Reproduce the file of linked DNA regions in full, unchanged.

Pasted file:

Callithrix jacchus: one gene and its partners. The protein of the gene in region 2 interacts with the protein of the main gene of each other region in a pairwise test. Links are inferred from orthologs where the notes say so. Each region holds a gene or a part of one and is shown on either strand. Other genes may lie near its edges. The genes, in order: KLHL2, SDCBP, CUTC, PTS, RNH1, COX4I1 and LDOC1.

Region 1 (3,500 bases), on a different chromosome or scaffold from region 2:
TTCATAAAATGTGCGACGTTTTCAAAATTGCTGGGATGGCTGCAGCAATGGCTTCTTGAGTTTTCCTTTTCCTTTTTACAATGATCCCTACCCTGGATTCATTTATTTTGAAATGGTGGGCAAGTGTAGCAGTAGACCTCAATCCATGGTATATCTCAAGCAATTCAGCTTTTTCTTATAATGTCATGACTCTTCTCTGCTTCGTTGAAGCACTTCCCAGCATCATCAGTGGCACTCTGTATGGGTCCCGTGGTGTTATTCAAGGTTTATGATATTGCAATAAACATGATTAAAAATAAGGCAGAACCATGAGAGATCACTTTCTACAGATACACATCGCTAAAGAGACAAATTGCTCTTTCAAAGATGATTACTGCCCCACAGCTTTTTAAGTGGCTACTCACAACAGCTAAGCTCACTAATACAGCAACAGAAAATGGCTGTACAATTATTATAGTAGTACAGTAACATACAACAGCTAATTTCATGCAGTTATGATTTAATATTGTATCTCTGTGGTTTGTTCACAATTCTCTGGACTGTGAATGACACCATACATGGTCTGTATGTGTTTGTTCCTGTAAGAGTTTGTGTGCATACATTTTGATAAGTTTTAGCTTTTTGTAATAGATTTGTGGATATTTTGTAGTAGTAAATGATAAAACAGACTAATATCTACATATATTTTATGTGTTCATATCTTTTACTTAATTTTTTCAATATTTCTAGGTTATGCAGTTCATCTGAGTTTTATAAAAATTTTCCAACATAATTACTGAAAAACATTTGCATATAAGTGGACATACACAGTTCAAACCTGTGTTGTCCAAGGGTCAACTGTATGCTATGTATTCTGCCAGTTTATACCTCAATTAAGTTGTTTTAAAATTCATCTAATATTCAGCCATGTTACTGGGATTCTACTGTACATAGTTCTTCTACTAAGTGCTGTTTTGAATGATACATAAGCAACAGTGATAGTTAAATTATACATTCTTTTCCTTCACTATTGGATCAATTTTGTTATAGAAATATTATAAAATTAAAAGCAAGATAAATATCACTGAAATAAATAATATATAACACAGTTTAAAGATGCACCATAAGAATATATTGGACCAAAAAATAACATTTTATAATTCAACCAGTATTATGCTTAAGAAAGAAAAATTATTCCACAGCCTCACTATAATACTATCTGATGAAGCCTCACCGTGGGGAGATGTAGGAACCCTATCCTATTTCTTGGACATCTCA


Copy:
Callithrix jacchus: one gene and its partners. The protein of the gene in region 2 interacts with the protein of the main gene of each other region in a pairwise test. Links are inferred from orthologs where the notes say so. Each region holds a gene or a part of one and is shown on either strand. Other genes may lie near its edges. The genes, in order: KLHL2, SDCBP, CUTC, PTS, RNH1, COX4I1 and LDOC1.

Region 1 (3,500 bases), on a different chromosome or scaffold from region 2:
TTCATAAAATGTGCGACGTTTTCAAAATTGCTGGGATGGCTGCAGCAATGGCTTCTTGAGTTTTCCTTTTCCTTTTTACAATGATCCCTACCCTGGATTCATTTATTTTGAAATGGTGGGCAAGTGTAGCAGTAGACCTCAATCCATGGTATATCTCAAGCAATTCAGCTTTTTCTTATAATGTCATGACTCTTCTCTGCTTCGTTGAAGCACTTCCCAGCATCATCAGTGGCACTCTGTATGGGTCCCGTGGTGTTATTCAAGGTTTATGATATTGCAATAAACATGATTAAAAATAAGGCAGAACCATGAGAGATCACTTTCTACAGATACACATCGCTAAAGAGACAAATTGCTCTTTCAAAGATGATTACTGCCCCACAGCTTTTTAAGTGGCTACTCACAACAGCTAAGCTCACTAATACAGCAACAGAAAATGGCTGTACAATTATTATAGTAGTACAGTAACATACAACAGCTAATTTCATGCAGTTATGATTTAATATTGTATCTCTGTGGTTTGTTCACAATTCTCTGGACTGTGAATGACACCATACATGGTCTGTATGTGTTTGTTCCTGTAAGAGTTTGTGTGCATACATTTTGATAAGTTTTAGCTTTTTGTAATAGATTTGTGGATATTTTGTAGTAGTAAATGATAAAACAGACTAATATCTACATATATTTTATGTGTTCATATCTTTTACTTAATTTTTTCAATATTTCTAGGTTATGCAGTTCATCTGAGTTTTATAAAAATTTTCCAACATAATTACTGAAAAACATTTGCATATAAGTGGACATACACAGTTCAAACCTGTGTTGTCCAAGGGTCAACTGTATGCTATGTATTCTGCCAGTTTATACCTCAATTAAGTTGTTTTAAAATTCATCTAATATTCAGCCATGTTACTGGGATTCTACTGTACATAGTTCTTCTACTAAGTGCTGTTTTGAATGATACATAAGCAACAGTGATAGTTAAATTATACATTCTTTTCCTTCACTATTGGATCAATTTTGTTATAGAAATATTATAAAATTAAAAGCAAGATAAATATCACTGAAATAAATAATATATAACACAGTTTAAAGATGCACCATAAGAATATATTGGACCAAAAAATAACATTTTATAATTCAACCAGTATTATGCTTAAGAAAGAAAAATTATTCCACAGCCTCACTATAATACTATCTGATGAAGCCTCACCGTGGGGAGATGTAGGAACCCTATCCTATTTCTTGGACATCTCA